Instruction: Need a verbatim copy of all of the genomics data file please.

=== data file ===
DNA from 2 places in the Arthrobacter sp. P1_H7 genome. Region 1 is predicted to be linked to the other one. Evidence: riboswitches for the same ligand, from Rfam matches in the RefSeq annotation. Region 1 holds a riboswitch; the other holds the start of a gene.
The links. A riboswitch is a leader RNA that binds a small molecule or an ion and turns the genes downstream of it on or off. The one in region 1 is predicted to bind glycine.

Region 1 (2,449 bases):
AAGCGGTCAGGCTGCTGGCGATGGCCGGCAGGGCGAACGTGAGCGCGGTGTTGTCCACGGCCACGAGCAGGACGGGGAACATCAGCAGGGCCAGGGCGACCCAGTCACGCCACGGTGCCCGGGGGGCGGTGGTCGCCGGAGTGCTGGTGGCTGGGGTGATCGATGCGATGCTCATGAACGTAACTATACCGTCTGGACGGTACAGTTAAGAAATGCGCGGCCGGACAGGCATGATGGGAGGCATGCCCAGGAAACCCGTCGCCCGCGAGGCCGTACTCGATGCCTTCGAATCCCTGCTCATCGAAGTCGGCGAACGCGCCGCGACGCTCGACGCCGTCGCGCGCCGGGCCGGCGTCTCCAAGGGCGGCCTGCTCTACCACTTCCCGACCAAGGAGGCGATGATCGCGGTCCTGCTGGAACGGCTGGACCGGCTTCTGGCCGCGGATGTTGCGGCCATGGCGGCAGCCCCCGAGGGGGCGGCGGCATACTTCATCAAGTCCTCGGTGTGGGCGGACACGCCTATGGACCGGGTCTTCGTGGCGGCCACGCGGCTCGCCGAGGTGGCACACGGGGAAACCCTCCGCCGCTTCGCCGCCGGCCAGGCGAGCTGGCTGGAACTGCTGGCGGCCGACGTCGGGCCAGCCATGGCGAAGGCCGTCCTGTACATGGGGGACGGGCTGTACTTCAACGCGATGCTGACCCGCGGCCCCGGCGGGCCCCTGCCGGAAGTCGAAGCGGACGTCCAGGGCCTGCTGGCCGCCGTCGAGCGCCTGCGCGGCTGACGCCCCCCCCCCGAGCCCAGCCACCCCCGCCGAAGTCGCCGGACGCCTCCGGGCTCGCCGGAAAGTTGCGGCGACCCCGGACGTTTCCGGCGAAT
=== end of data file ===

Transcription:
DNA from 2 places in the Arthrobacter sp. P1_H7 genome. Region 1 is predicted to be linked to the other one. Evidence: riboswitches for the same ligand, from Rfam matches in the RefSeq annotation. Region 1 holds a riboswitch; the other holds the start of a gene.
The links. A riboswitch is a leader RNA that binds a small molecule or an ion and turns the genes downstream of it on or off. The one in region 1 is predicted to bind glycine.

Region 1 (2,449 bases):
AAGCGGTCAGGCTGCTGGCGATGGCCGGCAGGGCGAACGTGAGCGCGGTGTTGTCCACGGCCACGAGCAGGACGGGGAACATCAGCAGGGCCAGGGCGACCCAGTCACGCCACGGTGCCCGGGGGGCGGTGGTCGCCGGAGTGCTGGTGGCTGGGGTGATCGATGCGATGCTCATGAACGTAACTATACCGTCTGGACGGTACAGTTAAGAAATGCGCGGCCGGACAGGCATGATGGGAGGCATGCCCAGGAAACCCGTCGCCCGCGAGGCCGTACTCGATGCCTTCGAATCCCTGCTCATCGAAGTCGGCGAACGCGCCGCGACGCTCGACGCCGTCGCGCGCCGGGCCGGCGTCTCCAAGGGCGGCCTGCTCTACCACTTCCCGACCAAGGAGGCGATGATCGCGGTCCTGCTGGAACGGCTGGACCGGCTTCTGGCCGCGGATGTTGCGGCCATGGCGGCAGCCCCCGAGGGGGCGGCGGCATACTTCATCAAGTCCTCGGTGTGGGCGGACACGCCTATGGACCGGGTCTTCGTGGCGGCCACGCGGCTCGCCGAGGTGGCACACGGGGAAACCCTCCGCCGCTTCGCCGCCGGCCAGGCGAGCTGGCTGGAACTGCTGGCGGCCGACGTCGGGCCAGCCATGGCGAAGGCCGTCCTGTACATGGGGGACGGGCTGTACTTCAACGCGATGCTGACCCGCGGCCCCGGCGGGCCCCTGCCGGAAGTCGAAGCGGACGTCCAGGGCCTGCTGGCCGCCGTCGAGCGCCTGCGCGGCTGACGCCCCCCCCCCGAGCCCAGCCACCCCCGCCGAAGTCGCCGGACGCCTCCGGGCTCGCCGGAAAGTTGCGGCGACCCCGGACGTTTCCGGCGAAT